By Katurak Yashim
The National Association of Resident Doctors (NARD) says the executive arm of government’s indifference in meeting doctors’ demands has frustrated the National Assembly (NASS), forcing it to “take off its hands” from the strike.
The association said this while reacting to the benefits the meeting between the association and the NASS has had in addressing the demands made by the association to enable it to call off the industrial action.
In an interview with the News Agency of Nigeria (NAN), the NARD Publicity Secretary, Dr Dotun Oshikoya, said that the NASS seemed frustrated and likely “taking off its hands” from the issue.
Oshikoya said that this is because the executive arm of the government was not responsive and playing its role to resolve the issues, stating that the NASS cannot do the job of the executive.
NAN reports that the association has held meetings with the NASS to critically look into the issues raised by the association which triggered the ongoing strike and find ways to address them.
“The way I see things now, it looks like the NASS is taking off its hands from the issue.
“The executive arm of the government is not doing anything to implement our demands and the NASS can only be a mediator and make recommendations; they cannot do their work for them.
“Despite our discussions with the NASS nothing tangible has been done to address the issues that triggered the strike.
“The Federal Government has just been paying lip service in the media to either confuse the public or gain sympathy.
“Nothing concrete has been done. They have just been engaging in bureaucracies but they are yet to solve the problems.
“If the government is very sincere, the ongoing strike should have ended by now. The strike is three weeks old and nothing has been done despite the Memorandum of Understanding (MoU) we signed with it in April,” said the NARD spokesman.
Oshikoya said that three weeks into the strike by resident doctors, the federal government was yet to make any form of payment to doctors owed salaries for several months.
He said that the government was also yet to make any commitment as to when the salaries would be paid and other demands met.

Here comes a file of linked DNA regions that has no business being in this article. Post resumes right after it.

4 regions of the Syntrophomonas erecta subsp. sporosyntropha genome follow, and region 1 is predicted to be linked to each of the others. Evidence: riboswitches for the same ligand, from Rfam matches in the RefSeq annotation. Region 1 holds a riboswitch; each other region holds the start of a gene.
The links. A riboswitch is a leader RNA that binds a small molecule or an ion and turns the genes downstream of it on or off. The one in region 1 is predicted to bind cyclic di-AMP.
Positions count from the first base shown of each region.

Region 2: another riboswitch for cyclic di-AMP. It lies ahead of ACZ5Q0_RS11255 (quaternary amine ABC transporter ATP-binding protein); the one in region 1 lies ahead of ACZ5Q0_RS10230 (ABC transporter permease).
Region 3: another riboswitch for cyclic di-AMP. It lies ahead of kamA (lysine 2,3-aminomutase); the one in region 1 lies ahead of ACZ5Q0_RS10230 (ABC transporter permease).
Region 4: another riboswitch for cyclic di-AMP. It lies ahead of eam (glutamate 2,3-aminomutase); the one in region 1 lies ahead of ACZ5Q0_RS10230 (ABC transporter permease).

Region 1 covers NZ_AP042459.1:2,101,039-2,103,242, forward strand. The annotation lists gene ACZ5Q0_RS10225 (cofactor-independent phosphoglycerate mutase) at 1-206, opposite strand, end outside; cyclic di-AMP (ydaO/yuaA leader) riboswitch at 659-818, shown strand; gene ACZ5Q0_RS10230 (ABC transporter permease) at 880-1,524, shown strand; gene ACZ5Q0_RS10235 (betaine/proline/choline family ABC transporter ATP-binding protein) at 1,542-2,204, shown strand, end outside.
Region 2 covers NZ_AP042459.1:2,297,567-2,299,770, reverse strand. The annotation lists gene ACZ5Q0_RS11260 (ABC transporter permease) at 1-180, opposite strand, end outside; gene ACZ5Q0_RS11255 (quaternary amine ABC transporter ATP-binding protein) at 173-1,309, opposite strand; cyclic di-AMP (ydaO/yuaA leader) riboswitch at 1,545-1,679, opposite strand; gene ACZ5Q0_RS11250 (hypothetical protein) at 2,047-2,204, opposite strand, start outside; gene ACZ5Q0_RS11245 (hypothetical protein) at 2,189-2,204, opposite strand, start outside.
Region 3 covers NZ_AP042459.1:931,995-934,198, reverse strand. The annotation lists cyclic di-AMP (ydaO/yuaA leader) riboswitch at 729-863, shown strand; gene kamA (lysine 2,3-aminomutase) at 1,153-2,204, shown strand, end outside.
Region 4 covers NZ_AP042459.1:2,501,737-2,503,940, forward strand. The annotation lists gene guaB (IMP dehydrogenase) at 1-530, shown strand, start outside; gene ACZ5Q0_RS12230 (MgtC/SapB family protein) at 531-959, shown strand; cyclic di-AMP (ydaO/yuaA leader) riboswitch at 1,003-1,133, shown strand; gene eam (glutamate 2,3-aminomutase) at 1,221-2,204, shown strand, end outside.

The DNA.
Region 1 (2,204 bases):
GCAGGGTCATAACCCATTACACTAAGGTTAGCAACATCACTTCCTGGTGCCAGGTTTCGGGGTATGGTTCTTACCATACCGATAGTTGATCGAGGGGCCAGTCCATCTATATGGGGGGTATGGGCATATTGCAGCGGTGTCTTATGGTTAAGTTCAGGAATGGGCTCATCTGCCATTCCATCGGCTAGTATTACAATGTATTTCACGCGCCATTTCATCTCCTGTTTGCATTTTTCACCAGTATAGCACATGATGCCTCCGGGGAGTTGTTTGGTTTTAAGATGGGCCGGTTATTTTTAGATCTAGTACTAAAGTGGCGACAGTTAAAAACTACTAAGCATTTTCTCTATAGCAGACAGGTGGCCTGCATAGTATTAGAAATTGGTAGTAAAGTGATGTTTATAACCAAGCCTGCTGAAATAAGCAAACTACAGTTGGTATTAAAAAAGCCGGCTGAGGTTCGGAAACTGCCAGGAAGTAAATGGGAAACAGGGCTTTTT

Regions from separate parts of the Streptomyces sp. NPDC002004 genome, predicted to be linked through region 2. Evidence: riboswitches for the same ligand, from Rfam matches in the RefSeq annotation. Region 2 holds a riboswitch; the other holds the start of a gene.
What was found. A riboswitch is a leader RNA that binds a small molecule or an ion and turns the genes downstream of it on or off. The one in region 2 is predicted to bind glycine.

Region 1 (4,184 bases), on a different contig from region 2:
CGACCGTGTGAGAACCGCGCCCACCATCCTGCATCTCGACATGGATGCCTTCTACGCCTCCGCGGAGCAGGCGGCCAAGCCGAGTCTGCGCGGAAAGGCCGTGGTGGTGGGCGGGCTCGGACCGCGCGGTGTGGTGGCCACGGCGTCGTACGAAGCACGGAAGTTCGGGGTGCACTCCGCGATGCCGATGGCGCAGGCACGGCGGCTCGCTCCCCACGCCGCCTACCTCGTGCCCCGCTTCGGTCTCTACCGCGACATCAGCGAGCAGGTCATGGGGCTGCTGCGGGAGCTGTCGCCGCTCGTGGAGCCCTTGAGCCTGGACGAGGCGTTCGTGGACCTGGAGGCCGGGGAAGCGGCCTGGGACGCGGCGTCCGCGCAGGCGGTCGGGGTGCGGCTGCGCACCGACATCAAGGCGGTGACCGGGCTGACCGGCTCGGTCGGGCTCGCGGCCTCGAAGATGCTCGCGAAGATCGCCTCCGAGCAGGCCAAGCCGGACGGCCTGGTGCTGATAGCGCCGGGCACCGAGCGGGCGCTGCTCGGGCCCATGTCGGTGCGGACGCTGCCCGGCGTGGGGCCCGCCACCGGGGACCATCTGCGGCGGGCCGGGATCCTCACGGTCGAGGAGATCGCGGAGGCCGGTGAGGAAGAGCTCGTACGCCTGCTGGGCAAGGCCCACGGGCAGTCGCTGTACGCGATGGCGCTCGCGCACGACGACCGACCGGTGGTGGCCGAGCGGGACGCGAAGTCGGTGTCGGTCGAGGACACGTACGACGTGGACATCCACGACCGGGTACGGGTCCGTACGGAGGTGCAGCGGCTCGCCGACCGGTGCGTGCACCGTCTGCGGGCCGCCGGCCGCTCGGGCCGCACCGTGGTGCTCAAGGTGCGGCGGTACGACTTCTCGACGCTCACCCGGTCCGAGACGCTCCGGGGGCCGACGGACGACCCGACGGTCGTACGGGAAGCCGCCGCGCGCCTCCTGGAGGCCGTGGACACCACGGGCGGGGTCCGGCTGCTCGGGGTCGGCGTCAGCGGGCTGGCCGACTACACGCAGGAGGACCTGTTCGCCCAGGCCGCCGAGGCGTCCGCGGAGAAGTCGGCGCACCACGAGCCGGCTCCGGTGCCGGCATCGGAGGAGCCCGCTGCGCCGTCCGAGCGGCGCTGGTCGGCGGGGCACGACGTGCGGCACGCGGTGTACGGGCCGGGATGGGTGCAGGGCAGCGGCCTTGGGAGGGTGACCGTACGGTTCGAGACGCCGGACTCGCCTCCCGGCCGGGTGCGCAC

“We have realised that the government is insincere as per our demands.
“Our members being owed salaries are yet to see an alert since the strike commenced and the government has also not informed us of when exactly these salaries would be paid.
“They signed an MoU with the Nigerian Medical Association (NMA) that they will not victimise any doctor.
“As I speak to you, however, a circular was issued directing all Chief Medical Directors and Medical Directors of all public hospitals in Nigeria to open a register and institute no-work-no-pay for all doctors.
“Some of our members in the state and federal health institutions are yet to collect between three to four months’ salaries, some are owed nine months or more. With the no-work-no-pay directive, these doctors will not also get their salary for August.
“The government’s only concern now is to stop the salaries of doctors not working when it already owes these doctors salaries spanning several months to a year, ” he emphasised.
Oshikoya however assured that the strike would be called off once the government paid resident doctors’ salaries owed them or concrete and tangible commitment made by the government as to when the payment would be made.
He said “this strike can stop this evening if salaries are paid now. The government claims not to have money to pay our salaries, but they have money to do other things”.
He insisted that without resolving the issues raised by the association, the strike would continue.
NAN reports that some of the demands made by the resident doctors include immediate salary payment to all house officers and an upward review of the current hazard allowance to 50 per cent of consolidated salaries of all health workers.
Other demands are payment of outstanding COVID-19 allowance and payment of death in service insurance for all health workers who died as a result of COVID-19 infection or other infectious diseases in the country.
NARD also insists that salary shortfalls of 2014, 2015 and 2016 owed members in state and federal health institutions be paid.
The association in the last weeks met with the NASS to discuss these issues and find ways to resolving them.
The meetings ended with no concrete solution or measures to address the demands.
The NASS, however, appealed to the Director General of Budget, Federal Ministry of Health and the Head of Service of the Federation to ensure proper arrangements were made in the annual budget to provide for doctors’ salaries and allowances.
NAN recalls that the association commenced the nationwide indefinite strike on Aug. 1. (NAN)